A key issue arising from responses to the Covid-19 pandemic is surveillance. Once governments have established ways of tracking and monitoring individuals in the name of national health security, they may become very difficult to undo.

A recent article published by OneZero notes, “In an attempt to stem the tide of the coronavirus pandemic, more than 25 governments around the world have instituted temporary or indefinite efforts to single out infected individuals or maintain quarantines. Many of these efforts, in turn, undermine personal privacy.”

OneZero explores tech and science: “the undercurrents of the future”. We Mapped How the Coronavirus Is Driving New Surveillance Programs Around the World by Dave Gershgorn, acknowledges that, “It’s a complex trade-off: Governments need information to create containment strategies and know where to focus resources. At the same time, governments have a way of holding onto tools that undermine citizens’ privacy long after the moment of crisis has passed.”

Credible news reports say Chinese authorities are tapping publicly located cameras to run facial recognition searches as well as tracking individuals in more than 200 cities via a smartphone app that grades their health and assigns them a classification of green, yellow, or red. The app sends that data to the police and acts as a pass for entry into certain public places.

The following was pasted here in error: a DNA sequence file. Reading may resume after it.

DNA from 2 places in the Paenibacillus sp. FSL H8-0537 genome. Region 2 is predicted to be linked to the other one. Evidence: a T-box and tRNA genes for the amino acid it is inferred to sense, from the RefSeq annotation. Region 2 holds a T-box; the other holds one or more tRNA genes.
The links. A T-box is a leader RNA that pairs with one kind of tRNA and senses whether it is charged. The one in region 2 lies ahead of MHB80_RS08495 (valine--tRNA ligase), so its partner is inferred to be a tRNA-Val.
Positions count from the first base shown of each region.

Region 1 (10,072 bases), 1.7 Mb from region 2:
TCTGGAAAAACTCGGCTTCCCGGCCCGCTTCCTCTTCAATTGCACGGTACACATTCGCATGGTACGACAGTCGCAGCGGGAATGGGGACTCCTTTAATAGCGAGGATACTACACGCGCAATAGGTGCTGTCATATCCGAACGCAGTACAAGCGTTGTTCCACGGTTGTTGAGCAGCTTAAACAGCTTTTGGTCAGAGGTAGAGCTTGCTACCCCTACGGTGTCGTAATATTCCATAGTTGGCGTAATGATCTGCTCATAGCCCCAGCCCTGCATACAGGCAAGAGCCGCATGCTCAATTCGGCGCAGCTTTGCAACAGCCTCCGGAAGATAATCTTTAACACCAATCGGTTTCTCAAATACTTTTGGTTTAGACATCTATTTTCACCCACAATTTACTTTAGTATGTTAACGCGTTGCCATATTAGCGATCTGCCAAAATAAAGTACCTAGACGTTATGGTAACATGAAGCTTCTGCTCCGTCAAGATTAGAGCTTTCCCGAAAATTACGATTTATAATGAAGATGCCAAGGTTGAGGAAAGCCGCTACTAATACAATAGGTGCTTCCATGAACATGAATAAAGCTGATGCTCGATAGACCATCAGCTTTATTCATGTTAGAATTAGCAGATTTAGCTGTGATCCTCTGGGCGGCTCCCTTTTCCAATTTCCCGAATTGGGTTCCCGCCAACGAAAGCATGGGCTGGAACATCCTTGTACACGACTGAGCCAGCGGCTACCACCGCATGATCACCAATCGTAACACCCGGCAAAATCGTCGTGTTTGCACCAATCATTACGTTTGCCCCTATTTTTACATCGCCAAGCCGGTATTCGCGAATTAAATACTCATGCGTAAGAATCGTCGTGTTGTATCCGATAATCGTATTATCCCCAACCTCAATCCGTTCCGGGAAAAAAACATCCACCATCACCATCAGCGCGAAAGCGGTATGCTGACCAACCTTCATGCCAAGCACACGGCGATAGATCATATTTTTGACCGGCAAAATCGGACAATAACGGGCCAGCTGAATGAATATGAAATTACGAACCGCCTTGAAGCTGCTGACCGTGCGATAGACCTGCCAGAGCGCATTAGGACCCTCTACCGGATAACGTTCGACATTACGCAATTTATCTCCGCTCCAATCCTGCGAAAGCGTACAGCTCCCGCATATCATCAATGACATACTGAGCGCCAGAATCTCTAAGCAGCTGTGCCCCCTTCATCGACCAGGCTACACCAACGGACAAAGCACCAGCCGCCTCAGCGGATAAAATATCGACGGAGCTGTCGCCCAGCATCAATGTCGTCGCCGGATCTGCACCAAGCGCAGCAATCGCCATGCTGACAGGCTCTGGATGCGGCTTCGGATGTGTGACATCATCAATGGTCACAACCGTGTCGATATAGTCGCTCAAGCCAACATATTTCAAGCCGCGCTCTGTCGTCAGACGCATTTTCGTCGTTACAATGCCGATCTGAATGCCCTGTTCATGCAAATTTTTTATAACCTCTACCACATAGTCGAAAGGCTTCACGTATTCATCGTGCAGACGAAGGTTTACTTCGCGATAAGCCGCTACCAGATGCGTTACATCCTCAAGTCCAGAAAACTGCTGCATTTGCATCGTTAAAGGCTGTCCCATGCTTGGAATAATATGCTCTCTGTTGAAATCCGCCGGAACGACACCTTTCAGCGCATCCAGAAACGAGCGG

In Dubai, cameras used to catch speeding motorists focus on license plates to discover if they are deemed essential workers and if so whether they are actually going to their place of work.

In Russia, with more than 100,000 cameras around Moscow, the government is using facial recognition and phone-based location tracking to monitor people under quarantine. Local governments have been asked to create their own surveillance systems.

“The most common form of surveillance implemented to battle the pandemic is the use of smartphone location data, which can track population-level movement down to enforcing individual quarantines. Some governments are making apps that offer coronavirus health information, while also sharing location information with authorities for a period of time,” writes Gershgorn

Similar monitoring is taking place in the USA, the United Kingdom, and other countries of Europe. Tracking is often voluntary, but its implications are more worrying when, for example, corporations are supplying data about individuals to government organizations. Akin to banks telling government where individuals use their bank cards.

No surveillance without safeguarding privacy!


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